Allison Kasic

So why would Congress want to rob workers of this fundamental right, especially when polls show the bill is extremely controversial among the American public? The answer is a staple part of old Washington politics: special interest groups.

Organized labor has long been one of the Democratic Party’s biggest allies and contributors. And it is no surprise why organized labor is so supportive of card check – they, not American workers, would be the chief beneficiaries of the bill.

For years, organized labor has struggled to find its place in a fast-moving, modern economy. Unions’ popularity peaked in the 1950s and has decreased ever since. It’s not for lack of trying. Too many workers have simply voted against unionization. Organized labor’s response then is not to win people over to their position, but to get rid of the elections entirely. The move reeks of desperation.

Certainly workers have the right to freely unionize. That has long been an important right of American workers. But they also have the right to a free and fair election. President Obama had promised a change from Washington’s business as usual. But this legislation is an important reminder that there are worse things than business as usual in American politics: there is stripping American workers of one of the central rights to vote their conscious free from coercion and in privacy. That is exactly what the Employee Free Choice Act would do, and why anyone who supports American workers should stand up to this undemocratic piece of legislation.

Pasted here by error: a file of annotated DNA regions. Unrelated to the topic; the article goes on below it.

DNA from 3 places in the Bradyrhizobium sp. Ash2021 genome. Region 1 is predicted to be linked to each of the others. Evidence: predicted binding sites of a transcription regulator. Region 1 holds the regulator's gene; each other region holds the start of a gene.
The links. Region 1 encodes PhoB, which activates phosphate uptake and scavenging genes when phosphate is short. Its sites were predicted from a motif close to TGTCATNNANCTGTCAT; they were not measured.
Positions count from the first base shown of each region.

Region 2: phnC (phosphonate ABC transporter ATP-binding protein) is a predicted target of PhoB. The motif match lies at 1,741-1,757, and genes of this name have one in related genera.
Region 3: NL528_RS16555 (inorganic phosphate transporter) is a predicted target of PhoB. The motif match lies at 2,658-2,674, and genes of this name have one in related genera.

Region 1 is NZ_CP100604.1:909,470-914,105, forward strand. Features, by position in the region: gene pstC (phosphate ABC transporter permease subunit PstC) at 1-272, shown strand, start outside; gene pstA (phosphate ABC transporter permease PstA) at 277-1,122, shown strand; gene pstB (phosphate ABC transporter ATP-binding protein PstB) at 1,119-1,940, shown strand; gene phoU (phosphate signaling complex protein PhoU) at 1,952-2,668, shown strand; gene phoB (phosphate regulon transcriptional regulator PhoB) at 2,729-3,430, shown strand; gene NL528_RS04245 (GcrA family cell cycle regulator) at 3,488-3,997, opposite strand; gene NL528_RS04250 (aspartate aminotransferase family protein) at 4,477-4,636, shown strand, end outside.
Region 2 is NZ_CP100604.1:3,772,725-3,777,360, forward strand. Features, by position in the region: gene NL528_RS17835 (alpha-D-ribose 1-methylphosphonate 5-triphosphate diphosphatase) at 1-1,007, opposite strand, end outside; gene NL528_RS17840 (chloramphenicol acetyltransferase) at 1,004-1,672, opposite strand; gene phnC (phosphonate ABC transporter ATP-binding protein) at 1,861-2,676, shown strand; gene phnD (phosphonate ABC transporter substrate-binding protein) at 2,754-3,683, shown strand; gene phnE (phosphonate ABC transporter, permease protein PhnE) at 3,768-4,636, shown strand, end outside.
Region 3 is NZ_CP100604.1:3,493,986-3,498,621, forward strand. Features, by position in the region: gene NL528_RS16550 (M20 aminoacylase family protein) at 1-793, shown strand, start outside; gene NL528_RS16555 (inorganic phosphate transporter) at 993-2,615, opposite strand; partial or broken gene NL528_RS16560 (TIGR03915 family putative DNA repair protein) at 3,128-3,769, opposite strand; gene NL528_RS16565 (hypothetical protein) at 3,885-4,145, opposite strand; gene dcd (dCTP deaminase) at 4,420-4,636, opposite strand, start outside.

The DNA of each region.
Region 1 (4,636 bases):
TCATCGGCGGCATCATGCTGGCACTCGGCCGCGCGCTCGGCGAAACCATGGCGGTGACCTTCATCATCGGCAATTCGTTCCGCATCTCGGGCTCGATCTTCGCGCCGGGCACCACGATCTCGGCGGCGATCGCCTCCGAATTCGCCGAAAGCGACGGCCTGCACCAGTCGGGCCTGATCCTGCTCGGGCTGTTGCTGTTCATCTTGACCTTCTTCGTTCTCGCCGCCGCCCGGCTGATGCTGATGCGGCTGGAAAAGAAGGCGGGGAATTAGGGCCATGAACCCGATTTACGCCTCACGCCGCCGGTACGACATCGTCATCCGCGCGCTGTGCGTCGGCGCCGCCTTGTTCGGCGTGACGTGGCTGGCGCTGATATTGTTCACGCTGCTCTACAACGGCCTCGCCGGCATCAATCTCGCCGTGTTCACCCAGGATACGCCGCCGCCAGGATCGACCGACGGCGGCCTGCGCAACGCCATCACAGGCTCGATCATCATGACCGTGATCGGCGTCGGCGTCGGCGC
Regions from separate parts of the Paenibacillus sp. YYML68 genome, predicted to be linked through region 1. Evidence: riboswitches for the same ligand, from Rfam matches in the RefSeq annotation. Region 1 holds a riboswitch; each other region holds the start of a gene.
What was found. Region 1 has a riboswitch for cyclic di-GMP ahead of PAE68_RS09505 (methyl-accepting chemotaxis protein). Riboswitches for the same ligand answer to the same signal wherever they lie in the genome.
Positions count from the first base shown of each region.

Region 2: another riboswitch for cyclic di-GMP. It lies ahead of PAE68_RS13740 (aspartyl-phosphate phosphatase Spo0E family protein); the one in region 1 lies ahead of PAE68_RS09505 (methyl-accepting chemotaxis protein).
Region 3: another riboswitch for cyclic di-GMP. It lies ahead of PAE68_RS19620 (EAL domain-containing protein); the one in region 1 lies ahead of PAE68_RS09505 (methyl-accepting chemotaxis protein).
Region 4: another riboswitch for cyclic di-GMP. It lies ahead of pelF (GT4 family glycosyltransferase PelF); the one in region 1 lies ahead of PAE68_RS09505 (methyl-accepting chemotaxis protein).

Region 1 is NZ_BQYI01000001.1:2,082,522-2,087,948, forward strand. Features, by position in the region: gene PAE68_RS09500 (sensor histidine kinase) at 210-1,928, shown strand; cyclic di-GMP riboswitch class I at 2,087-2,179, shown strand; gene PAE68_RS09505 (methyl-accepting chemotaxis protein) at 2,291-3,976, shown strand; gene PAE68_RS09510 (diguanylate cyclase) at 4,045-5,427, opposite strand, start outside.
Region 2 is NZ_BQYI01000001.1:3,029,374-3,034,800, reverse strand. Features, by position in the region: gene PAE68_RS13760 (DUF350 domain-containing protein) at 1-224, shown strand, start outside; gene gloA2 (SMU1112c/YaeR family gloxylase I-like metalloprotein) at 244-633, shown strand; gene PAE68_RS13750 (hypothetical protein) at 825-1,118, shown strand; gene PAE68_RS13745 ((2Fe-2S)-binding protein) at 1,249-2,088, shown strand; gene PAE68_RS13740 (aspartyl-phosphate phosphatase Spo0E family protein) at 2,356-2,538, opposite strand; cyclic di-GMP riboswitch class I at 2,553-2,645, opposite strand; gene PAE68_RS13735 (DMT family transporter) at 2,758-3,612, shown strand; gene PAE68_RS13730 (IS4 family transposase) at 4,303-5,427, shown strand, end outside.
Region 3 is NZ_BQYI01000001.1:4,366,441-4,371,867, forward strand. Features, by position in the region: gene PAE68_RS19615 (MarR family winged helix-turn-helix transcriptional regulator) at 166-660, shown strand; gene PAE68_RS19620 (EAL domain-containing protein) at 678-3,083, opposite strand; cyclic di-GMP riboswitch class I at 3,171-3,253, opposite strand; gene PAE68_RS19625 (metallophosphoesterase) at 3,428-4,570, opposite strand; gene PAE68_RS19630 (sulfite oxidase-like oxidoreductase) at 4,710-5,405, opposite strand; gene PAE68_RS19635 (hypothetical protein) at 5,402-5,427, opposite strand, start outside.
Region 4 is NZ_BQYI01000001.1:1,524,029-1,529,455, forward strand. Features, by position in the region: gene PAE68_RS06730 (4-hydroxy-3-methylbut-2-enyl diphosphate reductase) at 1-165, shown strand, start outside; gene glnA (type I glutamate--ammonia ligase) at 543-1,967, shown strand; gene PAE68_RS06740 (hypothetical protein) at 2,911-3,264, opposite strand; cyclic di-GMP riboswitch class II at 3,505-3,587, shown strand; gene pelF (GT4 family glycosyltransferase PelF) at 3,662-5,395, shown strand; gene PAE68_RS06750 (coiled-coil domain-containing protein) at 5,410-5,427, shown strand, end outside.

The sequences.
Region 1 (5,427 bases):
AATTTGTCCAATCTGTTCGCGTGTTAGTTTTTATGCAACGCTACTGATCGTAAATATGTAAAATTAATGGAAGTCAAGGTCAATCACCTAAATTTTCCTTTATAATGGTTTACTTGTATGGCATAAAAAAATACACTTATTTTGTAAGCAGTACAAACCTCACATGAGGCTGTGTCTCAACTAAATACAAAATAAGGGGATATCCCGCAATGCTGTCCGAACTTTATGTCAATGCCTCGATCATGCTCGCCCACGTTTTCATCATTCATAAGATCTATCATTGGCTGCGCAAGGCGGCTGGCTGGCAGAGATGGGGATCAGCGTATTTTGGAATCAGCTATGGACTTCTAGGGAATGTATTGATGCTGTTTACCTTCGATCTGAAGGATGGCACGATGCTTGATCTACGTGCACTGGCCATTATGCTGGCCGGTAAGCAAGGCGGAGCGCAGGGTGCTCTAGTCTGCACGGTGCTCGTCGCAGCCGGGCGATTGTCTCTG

Allison Kasic

Allison Kasic is the director of R. Gaull Silberman Center for Collegiate Studies at the Independent Women's Forum.
TOWNHALL DAILY: Be the first to read Allison Kasic's column. Sign up today and receive daily lineup delivered each morning to your inbox.